Caltrain Electrification Project Charges Forward
Work is getting under way on the long-awaited Caltrain electrification project, thanks to the Federal Transit Administration’s action in May 2017 to finally approve a Full-Funding Grant Agreement (FFGA) that guarantees $647 million in federal funding for modernizing the rail system. The decision was a dramatic turnaround after months of limbo for the project.
The federal grant agreement was the last piece of the funding package, and will cover roughly one third of the project cost over the next five years. The conversion from diesel locomotives to high-performance electric trains will allow for longer and faster trains, and double the rail system’s capacity. The project will also substantially reduce pollution and ease traffic along the train’s route, which traverses Silicon Valley — one of the most economically productive areas in the United States.
MTC and local officials along with their congressional representatives pushed hard for the FFGA, chief among them Senator Dianne Feinstein, who hailed the funds’ release.
“Caltrain’s fleet of diesel trains are at the end of their useful life. Now is the time to replace these outdated, dirty diesel trains with a cleaner, modern electric fleet,” Feinstein said in a press release. “Almost two decades of planning for this $1.98 billion project hinged upon this grant agreement.”
Caltrain serves as a vital link for employees living in San Francisco and San Jose who work at many of the nation’s most high-profile tech companies. Ridership has skyrocketed over the past decade, with demand for service now far exceeding capacity. According to MTC’s March 2017 Report to Congress, the project will put 9,600 people to work, including over 1,300 outside of California. This includes 550 jobs in Salt Lake City, Utah, where the project is the driving force behind a new domestic railcar assembly facility. The electrified system will reduce travel time between San Jose and San Francisco by 15 percent.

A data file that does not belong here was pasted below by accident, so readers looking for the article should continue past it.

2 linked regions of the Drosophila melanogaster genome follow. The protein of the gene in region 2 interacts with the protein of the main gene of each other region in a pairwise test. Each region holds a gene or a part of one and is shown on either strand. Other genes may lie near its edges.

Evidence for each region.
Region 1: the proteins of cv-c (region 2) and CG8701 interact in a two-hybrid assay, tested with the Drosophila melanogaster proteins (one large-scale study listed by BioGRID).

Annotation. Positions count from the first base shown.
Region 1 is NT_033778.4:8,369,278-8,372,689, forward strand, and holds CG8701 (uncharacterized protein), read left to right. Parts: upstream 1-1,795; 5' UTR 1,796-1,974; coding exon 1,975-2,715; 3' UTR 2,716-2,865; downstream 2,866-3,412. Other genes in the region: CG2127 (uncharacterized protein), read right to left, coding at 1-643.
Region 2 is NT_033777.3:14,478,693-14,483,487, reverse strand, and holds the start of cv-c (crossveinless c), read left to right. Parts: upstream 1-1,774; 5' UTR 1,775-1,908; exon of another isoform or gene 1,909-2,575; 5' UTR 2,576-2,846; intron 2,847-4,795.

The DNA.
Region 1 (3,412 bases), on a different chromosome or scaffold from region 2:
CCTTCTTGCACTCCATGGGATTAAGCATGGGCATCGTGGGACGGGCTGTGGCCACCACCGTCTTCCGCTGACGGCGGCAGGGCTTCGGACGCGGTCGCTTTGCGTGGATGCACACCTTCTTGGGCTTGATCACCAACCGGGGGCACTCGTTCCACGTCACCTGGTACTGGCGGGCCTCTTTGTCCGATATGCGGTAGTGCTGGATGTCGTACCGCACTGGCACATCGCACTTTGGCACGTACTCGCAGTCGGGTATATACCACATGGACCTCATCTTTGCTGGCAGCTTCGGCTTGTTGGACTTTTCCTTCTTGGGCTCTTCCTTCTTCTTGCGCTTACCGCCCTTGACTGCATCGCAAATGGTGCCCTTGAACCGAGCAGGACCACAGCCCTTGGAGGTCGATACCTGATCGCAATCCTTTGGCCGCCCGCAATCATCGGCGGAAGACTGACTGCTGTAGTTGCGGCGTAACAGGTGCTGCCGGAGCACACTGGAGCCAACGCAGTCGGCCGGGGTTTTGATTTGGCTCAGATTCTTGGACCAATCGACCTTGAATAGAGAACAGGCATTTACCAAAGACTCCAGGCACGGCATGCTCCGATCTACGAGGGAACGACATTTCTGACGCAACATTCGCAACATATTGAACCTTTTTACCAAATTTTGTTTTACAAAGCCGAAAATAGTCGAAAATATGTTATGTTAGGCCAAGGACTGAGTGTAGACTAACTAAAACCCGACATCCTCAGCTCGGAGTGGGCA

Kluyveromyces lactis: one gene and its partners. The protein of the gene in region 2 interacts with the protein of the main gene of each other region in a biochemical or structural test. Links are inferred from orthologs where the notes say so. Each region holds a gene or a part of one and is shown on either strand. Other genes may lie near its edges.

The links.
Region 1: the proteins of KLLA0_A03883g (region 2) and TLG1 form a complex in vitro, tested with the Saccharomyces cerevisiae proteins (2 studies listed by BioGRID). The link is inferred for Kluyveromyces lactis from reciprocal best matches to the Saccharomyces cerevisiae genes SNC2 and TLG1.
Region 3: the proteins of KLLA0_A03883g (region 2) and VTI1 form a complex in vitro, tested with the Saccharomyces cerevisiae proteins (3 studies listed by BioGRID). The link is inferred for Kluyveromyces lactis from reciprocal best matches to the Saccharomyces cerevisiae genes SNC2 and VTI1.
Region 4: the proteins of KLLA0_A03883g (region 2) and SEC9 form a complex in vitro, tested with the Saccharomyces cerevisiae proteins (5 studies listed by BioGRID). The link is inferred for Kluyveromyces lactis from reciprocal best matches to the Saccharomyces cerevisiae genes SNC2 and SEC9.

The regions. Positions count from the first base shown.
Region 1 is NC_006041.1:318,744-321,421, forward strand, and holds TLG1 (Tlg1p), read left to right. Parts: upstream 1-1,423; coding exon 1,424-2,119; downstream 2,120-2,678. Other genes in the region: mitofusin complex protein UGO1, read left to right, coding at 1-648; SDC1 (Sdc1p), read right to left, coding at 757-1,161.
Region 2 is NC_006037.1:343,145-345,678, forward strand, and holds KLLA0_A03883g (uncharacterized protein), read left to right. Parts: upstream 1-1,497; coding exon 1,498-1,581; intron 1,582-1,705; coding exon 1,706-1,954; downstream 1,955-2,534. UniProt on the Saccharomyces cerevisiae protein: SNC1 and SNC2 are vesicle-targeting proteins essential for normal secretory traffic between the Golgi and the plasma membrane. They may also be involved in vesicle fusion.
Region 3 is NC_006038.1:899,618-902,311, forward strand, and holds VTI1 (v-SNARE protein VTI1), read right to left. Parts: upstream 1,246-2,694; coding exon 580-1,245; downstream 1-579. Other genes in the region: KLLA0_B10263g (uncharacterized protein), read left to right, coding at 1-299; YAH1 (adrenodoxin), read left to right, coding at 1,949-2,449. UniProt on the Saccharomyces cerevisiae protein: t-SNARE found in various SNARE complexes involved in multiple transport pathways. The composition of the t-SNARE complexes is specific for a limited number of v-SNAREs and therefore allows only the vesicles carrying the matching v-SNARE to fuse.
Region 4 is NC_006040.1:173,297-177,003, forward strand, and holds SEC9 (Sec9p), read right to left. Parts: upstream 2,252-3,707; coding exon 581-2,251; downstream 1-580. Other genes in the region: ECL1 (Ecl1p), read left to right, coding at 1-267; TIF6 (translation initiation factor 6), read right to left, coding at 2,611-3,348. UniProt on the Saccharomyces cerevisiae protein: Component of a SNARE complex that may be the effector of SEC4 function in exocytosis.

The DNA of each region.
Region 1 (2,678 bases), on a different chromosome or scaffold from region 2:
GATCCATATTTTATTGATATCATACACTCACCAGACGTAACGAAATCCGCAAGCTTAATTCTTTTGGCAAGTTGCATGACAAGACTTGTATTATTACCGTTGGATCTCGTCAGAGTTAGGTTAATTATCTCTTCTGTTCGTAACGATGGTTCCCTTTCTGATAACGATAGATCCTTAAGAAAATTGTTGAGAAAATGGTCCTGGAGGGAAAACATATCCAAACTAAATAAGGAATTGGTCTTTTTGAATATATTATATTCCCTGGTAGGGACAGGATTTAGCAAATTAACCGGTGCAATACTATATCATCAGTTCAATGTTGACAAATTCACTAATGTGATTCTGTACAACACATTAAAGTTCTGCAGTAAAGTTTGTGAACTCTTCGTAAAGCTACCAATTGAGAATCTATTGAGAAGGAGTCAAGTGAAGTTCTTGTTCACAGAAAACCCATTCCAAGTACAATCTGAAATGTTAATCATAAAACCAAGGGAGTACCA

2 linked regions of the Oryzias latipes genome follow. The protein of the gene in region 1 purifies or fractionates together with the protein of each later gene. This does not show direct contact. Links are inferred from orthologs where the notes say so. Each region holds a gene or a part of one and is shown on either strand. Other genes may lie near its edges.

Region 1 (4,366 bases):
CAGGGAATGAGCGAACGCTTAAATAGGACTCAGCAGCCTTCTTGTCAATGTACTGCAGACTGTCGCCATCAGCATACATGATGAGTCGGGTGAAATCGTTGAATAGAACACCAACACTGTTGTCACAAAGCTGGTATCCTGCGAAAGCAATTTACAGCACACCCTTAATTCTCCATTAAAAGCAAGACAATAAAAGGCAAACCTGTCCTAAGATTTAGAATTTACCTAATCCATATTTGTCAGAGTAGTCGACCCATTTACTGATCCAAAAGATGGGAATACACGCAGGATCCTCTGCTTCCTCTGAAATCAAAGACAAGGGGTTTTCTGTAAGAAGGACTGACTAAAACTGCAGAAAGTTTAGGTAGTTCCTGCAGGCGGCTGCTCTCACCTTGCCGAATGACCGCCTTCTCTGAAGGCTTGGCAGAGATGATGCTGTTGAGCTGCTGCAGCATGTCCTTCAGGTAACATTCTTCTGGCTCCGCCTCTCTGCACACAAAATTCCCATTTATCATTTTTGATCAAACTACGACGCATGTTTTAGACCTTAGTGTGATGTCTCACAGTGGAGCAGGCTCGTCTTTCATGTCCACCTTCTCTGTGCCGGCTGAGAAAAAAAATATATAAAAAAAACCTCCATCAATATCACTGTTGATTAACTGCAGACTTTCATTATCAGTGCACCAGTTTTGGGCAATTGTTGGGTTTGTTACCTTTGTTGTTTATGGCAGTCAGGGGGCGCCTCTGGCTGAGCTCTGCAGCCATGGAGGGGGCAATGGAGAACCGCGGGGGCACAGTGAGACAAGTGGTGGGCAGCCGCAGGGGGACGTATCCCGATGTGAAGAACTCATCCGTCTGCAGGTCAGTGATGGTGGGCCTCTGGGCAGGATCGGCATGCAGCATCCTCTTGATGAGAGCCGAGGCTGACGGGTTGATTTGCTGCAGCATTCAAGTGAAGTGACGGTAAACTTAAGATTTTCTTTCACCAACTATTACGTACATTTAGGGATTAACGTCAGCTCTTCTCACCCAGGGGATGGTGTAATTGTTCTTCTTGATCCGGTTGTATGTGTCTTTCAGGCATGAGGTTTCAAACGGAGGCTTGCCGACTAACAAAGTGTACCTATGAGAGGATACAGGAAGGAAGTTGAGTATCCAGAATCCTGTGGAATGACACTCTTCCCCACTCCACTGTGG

“This is exactly the type of infrastructure investment our country needs,” Feinstein said. “Caltrain’s project is now ready to … bring to fruition a badly needed transportation improvement that enjoys nearly unanimous support throughout the Bay Area. This is a win for everyone involved.”
Initially, Caltrain will replace approximately 75 percent of the diesel fleet with new electric trains called Electric Multiple Units (EMUs), which would operate between San Francisco and San Jose. There will be two dedicated bike cars per train that will be well marked from the outside. Each bike car will have two levels, with bike storage on the lower level. The new electric trains will continue to operate at speeds up to 79 mph with the capability to reach higher speed operations in the future. The first electric trains are scheduled to arrive in 2019. Following reliability and safety testing, the first passenger service on the new trains is scheduled to begin in 2020-2021. Caltrain is purchasing 96 cars which will provide a total of 16 six-car trains. Full replacement of the fleet with EMUs would occur at a future time when funding is identified and the remaining diesel trains reach the end of their service life.
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Congratulations for creating 9,600 jobs in Utah!
Moving on to pressing needs in the Peninsula, what are MTC's plans for the loss of 200 seats per train (1,000 seats/hour/direction) after electrification?
How about dedicated transit lanes on Highway 101 with a capacity of 6,000 seats/hour/direction (50% more than Caltrain)?